Scotland Yet

If you can carve out an hour-and-a-half, I'd recommend using it to watch this film from Rough Justice Films. This is what they have to say about it:

Scotland Yet is a feature length documentary that takes a radically different approach to the debate on Scottish independence.

Blissfully free of sound bites, politicians and statistics, Scotland Yet examines the sum of several personal stories from across the nation to explore the many reasons why we find ourselves at such an historic impasse.

Filled with remarkable characters and sparkling with collective imagination, vision and humour, this is the story of a society that’s beginning to see itself in a whole new light. From the old to the young, from veteran activists to bold artists, Scotland Yet delves into the past, documents the present and asks poignant questions about Scotland’s future.

This film focuses on the real referendum debate, the one taking place in the streets, homes and communities across Scotland. It documents the most important discussion we have ever had, as democracy, place, what we have here and what we lack, come to the fore.

A coming of age story about a whole society: Scotland Yet is a unique and radical cinematic journey about a country that will never be the same again.

     

Click the four-arrow button at the bottom right to watch it in full screen mode.

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3 comments:

Anonymous said...

Okay, so it now seems pretty certain that Scotland will vote to remain within the UK. And this despite the fact that Salmond has put on a pretty good show.

Greater fiscal autonomy seems more or less certain. And surely no bad thing since the debate for independence seemed to be all about how to 'spend' rather than 'make' money.

Now, how can we bring about the same in Wales? Plaid Cymru's worst nightmare!




MH said...

What seems pretty certain to you is far from certain to me, 23:13. I think the polls have underestimated (because they have nothing to go on to measure it) support from the working class in Scotland and, in particular, the group of people who think "there's no point in voting because voting never changes anything".

Normally it doesn't. But this referendum provides a real chance of changing things ... and it's the people at the bottom who most need things to change. It all depends on getting them to register (still a week to go) and then turn out and vote. Groups like Radical Independence have played and will play a vital part in this.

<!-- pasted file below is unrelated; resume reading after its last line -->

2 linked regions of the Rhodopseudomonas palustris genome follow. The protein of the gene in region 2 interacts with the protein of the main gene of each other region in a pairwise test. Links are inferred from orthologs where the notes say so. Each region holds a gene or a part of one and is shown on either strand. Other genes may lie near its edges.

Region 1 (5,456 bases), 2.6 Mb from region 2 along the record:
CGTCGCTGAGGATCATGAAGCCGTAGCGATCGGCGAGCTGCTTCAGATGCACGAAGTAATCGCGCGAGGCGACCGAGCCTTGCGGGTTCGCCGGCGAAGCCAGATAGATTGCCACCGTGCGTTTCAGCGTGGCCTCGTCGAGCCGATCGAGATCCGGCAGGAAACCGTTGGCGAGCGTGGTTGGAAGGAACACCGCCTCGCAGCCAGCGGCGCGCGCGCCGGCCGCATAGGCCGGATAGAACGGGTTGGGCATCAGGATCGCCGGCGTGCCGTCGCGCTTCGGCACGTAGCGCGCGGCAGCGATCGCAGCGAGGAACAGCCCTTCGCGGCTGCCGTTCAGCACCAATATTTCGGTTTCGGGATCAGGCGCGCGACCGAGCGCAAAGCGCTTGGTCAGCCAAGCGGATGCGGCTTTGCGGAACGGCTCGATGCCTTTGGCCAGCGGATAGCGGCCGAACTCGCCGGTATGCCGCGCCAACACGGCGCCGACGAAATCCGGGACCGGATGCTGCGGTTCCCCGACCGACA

I'll make this prediction. If the turnout is more than 85%, Yes will win. If it's less than 80%, No will win.

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As for greater fiscal autonomy for Wales, there are two factors. The first is the principle of the Welsh Government being able to tax, the second is the way taxation could be used to stimulate the parts of the economy that would be of most benefit to Wales.

Unfortunately, we seem to have boxed ourselves into the corner of saying that we need a referendum on the principle (for the life of me, I don't understand why Plaid Cymru agreed to this in Silk). But of course we won't get one on the principle, we'll only get one when there are specific taxes in question, income tax in particular. However, in practical terms, no Welsh Government could actually use income tax alone as a way of stimulating the economy.

That is the fallacy of "greater fiscal autonomy" of the kind promised by the unionist parties for Scotland if they vote No. It makes not one scrap of difference if they have the power to vary income tax by 3p in the pound (as they have had from day one) or all but 10p in the pound (as they will get when the Scotland Act 2012 comes into force) or all of it (as some parties are now suggesting). What is in fact needed is control over a wide range of taxes. The ability to vary a range of taxes by a small amount is much more useful than the ability to vary one tax by a large amount.

Anonymous said...

Do you want an actual answer?

We probably can't bring it about in Wales any time soon, as although you claim that fiscal autonomy is a "nightmare" for Plaid Cymru, it is actually the unionist parties that insisted on a referendum being needed. The nature of the autonomy has also been limited with the so-called "lock-step", and while that could be removed, it is difficult to see a referendum being won easily. So while some kind of fiscal autonomy for Wales would work, many obstacles have been put in the way, and they haven't been put there by Plaid.

As for Scotland, I wouldn't hold your breath from a right-wing point of view on fiscal autonomy. The issue in Scotland is Barnett and namely, keeping Barnett. This always results in a relatively high level of public expenditure in Scotland which is why you get the perception of the debate being about "spending". They don't really need to debate about the "making" as much, because non-independent they've got Barnett, and independent they swap Barnett for the oil and gas revenues. The amounts are roughly similar; although unionists argue that the oil and gas revenues are more volatile.

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